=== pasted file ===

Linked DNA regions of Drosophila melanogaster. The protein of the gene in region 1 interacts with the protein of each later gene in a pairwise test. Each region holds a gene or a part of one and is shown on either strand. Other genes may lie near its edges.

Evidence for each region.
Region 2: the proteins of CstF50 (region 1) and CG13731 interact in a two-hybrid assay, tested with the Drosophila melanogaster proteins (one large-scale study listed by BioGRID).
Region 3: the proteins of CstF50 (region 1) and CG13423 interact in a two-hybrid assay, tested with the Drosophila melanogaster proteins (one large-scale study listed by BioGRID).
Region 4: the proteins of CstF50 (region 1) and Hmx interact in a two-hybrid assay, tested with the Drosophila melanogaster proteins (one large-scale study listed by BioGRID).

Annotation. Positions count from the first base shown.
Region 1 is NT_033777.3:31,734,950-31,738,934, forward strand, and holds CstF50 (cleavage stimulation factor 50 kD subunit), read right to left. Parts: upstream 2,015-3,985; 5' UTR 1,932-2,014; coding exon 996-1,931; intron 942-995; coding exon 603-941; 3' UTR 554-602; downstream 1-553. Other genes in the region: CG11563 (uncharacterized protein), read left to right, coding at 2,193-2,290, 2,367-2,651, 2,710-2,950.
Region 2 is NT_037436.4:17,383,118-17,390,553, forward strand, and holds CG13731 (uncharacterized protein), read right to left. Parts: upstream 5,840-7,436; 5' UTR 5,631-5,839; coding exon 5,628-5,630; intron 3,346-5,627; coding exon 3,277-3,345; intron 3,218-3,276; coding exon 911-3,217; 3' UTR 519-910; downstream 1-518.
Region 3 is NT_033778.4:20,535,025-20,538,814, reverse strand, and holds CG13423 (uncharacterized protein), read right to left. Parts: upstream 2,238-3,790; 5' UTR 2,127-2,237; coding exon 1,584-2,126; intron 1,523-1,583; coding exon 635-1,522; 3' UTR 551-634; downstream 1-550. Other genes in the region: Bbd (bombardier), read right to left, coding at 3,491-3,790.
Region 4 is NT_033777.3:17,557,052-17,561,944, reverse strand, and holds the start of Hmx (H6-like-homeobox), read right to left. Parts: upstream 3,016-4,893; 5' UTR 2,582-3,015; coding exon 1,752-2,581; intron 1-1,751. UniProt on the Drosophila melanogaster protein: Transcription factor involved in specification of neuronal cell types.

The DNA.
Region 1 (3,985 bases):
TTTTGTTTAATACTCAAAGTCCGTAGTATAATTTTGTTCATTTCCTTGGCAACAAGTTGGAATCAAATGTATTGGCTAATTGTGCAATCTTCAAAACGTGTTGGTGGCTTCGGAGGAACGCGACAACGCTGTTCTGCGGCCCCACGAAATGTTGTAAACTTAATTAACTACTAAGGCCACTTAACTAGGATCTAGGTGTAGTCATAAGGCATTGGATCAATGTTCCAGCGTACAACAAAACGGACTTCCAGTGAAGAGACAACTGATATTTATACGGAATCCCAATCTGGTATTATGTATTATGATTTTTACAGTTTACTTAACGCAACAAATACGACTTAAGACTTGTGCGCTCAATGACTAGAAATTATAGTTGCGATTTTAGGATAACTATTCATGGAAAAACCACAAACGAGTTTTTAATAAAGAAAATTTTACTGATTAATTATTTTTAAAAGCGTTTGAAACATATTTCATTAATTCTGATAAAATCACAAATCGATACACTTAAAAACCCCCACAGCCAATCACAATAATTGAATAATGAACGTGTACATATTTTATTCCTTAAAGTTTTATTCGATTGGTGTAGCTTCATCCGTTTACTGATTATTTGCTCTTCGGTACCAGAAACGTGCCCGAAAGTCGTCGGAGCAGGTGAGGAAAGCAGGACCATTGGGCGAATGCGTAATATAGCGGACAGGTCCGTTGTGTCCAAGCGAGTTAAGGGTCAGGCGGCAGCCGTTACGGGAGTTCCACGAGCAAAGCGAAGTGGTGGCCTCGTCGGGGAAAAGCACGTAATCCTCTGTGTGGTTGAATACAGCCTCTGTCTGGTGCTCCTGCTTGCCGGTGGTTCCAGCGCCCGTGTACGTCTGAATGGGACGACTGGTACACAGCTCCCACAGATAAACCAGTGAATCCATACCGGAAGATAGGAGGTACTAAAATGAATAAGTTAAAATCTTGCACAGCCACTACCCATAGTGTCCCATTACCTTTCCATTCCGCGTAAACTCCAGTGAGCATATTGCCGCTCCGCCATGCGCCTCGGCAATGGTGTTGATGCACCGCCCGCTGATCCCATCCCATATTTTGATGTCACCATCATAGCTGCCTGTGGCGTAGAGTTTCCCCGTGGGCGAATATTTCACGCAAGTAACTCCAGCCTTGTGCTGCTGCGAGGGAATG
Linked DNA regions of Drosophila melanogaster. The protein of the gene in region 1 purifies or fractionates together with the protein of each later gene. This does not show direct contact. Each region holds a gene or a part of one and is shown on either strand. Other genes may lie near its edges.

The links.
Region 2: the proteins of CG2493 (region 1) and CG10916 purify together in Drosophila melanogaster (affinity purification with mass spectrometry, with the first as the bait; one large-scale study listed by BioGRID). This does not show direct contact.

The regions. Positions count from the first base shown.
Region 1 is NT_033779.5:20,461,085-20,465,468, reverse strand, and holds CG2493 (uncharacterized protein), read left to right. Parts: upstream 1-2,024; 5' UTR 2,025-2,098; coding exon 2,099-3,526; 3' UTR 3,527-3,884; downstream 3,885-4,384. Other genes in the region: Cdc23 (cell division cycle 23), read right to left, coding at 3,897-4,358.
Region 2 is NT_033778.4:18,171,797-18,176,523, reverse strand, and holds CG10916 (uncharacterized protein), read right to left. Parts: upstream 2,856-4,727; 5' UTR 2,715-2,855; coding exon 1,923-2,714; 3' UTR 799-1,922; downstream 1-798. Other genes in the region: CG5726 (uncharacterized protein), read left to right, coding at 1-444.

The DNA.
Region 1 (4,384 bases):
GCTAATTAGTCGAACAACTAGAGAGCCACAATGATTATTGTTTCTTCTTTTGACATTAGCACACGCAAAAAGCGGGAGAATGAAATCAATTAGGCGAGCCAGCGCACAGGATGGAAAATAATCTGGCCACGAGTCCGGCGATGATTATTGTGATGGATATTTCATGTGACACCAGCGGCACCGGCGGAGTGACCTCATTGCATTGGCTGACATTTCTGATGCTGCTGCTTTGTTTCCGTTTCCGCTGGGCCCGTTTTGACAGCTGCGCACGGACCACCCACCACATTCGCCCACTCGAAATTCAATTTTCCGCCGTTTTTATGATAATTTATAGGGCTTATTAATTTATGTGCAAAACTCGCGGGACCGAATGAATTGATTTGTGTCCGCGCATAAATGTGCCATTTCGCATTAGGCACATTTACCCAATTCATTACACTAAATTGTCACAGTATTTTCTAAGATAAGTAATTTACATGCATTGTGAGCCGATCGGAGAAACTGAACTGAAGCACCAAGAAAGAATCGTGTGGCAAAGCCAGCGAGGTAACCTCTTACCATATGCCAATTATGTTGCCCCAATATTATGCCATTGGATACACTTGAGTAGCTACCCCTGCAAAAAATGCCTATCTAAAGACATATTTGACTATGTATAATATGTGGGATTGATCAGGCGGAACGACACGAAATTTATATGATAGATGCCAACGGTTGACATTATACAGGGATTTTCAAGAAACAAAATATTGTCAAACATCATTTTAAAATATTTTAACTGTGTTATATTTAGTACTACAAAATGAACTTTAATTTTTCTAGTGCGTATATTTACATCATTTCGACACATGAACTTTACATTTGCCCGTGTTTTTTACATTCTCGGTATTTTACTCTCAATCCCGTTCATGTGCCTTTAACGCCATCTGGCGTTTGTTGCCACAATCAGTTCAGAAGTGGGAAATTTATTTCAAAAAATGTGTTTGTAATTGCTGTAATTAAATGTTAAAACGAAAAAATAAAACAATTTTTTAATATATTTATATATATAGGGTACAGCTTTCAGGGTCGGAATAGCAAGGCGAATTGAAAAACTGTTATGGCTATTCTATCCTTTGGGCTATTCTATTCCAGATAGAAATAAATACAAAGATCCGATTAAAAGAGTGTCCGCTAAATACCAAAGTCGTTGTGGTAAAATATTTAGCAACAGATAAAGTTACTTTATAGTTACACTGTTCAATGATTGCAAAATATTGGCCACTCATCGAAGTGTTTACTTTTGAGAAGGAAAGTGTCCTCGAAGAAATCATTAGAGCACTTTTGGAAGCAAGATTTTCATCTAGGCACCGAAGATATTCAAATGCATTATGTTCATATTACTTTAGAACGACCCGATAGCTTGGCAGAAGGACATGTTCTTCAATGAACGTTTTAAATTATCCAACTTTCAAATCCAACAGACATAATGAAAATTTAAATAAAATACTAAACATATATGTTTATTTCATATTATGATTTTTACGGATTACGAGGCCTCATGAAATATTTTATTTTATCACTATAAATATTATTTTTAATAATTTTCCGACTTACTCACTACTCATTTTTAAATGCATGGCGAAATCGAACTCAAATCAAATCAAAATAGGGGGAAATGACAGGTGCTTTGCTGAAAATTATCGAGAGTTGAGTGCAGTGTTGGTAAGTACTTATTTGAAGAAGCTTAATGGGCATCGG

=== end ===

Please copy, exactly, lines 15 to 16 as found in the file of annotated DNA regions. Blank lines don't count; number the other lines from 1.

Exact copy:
The links.
Region 2: the proteins of CG2493 (region 1) and CG10916 purify together in Drosophila melanogaster (affinity purification with mass spectrometry, with the first as the bait; one large-scale study listed by BioGRID). This does not show direct contact.